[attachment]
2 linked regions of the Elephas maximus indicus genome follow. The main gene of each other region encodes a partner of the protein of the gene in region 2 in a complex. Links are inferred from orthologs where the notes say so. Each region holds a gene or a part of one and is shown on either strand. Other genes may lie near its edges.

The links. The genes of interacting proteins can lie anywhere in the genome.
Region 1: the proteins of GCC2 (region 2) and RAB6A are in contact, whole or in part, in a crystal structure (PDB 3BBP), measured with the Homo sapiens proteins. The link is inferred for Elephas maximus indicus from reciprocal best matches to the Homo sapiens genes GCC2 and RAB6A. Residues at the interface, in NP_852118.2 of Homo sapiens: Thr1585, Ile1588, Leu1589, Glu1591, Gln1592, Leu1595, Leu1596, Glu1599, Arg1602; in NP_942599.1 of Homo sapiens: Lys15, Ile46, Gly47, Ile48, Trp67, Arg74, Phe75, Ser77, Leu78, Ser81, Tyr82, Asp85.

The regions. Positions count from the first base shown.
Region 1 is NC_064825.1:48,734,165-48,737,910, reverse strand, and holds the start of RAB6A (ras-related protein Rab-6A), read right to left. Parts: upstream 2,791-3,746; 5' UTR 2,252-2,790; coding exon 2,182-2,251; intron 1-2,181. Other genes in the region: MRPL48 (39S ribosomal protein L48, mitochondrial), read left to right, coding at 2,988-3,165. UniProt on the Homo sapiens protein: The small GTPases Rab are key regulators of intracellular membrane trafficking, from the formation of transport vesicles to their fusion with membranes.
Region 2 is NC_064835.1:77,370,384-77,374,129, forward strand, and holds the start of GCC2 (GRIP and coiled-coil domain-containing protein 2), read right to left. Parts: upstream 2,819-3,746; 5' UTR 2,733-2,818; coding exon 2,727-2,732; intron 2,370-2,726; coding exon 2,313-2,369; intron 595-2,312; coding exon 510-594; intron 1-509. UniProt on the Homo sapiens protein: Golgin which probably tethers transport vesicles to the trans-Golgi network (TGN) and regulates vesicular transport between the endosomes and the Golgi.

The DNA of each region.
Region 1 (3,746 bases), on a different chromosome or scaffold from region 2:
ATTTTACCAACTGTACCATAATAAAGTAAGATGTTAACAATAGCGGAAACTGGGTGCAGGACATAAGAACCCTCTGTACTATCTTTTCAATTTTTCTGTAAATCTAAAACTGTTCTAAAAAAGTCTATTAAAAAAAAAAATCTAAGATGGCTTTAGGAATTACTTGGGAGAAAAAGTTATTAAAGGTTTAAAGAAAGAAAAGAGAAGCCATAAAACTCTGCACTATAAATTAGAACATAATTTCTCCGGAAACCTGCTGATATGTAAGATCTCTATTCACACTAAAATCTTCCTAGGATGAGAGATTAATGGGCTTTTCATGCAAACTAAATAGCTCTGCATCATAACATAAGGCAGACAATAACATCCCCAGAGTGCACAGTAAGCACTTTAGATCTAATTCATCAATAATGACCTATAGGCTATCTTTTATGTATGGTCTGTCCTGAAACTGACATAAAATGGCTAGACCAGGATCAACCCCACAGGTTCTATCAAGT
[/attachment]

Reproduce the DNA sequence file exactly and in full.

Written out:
2 linked regions of the Elephas maximus indicus genome follow. The main gene of each other region encodes a partner of the protein of the gene in region 2 in a complex. Links are inferred from orthologs where the notes say so. Each region holds a gene or a part of one and is shown on either strand. Other genes may lie near its edges.

The links. The genes of interacting proteins can lie anywhere in the genome.
Region 1: the proteins of GCC2 (region 2) and RAB6A are in contact, whole or in part, in a crystal structure (PDB 3BBP), measured with the Homo sapiens proteins. The link is inferred for Elephas maximus indicus from reciprocal best matches to the Homo sapiens genes GCC2 and RAB6A. Residues at the interface, in NP_852118.2 of Homo sapiens: Thr1585, Ile1588, Leu1589, Glu1591, Gln1592, Leu1595, Leu1596, Glu1599, Arg1602; in NP_942599.1 of Homo sapiens: Lys15, Ile46, Gly47, Ile48, Trp67, Arg74, Phe75, Ser77, Leu78, Ser81, Tyr82, Asp85.

The regions. Positions count from the first base shown.
Region 1 is NC_064825.1:48,734,165-48,737,910, reverse strand, and holds the start of RAB6A (ras-related protein Rab-6A), read right to left. Parts: upstream 2,791-3,746; 5' UTR 2,252-2,790; coding exon 2,182-2,251; intron 1-2,181. Other genes in the region: MRPL48 (39S ribosomal protein L48, mitochondrial), read left to right, coding at 2,988-3,165. UniProt on the Homo sapiens protein: The small GTPases Rab are key regulators of intracellular membrane trafficking, from the formation of transport vesicles to their fusion with membranes.
Region 2 is NC_064835.1:77,370,384-77,374,129, forward strand, and holds the start of GCC2 (GRIP and coiled-coil domain-containing protein 2), read right to left. Parts: upstream 2,819-3,746; 5' UTR 2,733-2,818; coding exon 2,727-2,732; intron 2,370-2,726; coding exon 2,313-2,369; intron 595-2,312; coding exon 510-594; intron 1-509. UniProt on the Homo sapiens protein: Golgin which probably tethers transport vesicles to the trans-Golgi network (TGN) and regulates vesicular transport between the endosomes and the Golgi.

The DNA of each region.
Region 1 (3,746 bases), on a different chromosome or scaffold from region 2:
ATTTTACCAACTGTACCATAATAAAGTAAGATGTTAACAATAGCGGAAACTGGGTGCAGGACATAAGAACCCTCTGTACTATCTTTTCAATTTTTCTGTAAATCTAAAACTGTTCTAAAAAAGTCTATTAAAAAAAAAAATCTAAGATGGCTTTAGGAATTACTTGGGAGAAAAAGTTATTAAAGGTTTAAAGAAAGAAAAGAGAAGCCATAAAACTCTGCACTATAAATTAGAACATAATTTCTCCGGAAACCTGCTGATATGTAAGATCTCTATTCACACTAAAATCTTCCTAGGATGAGAGATTAATGGGCTTTTCATGCAAACTAAATAGCTCTGCATCATAACATAAGGCAGACAATAACATCCCCAGAGTGCACAGTAAGCACTTTAGATCTAATTCATCAATAATGACCTATAGGCTATCTTTTATGTATGGTCTGTCCTGAAACTGACATAAAATGGCTAGACCAGGATCAACCCCACAGGTTCTATCAAGT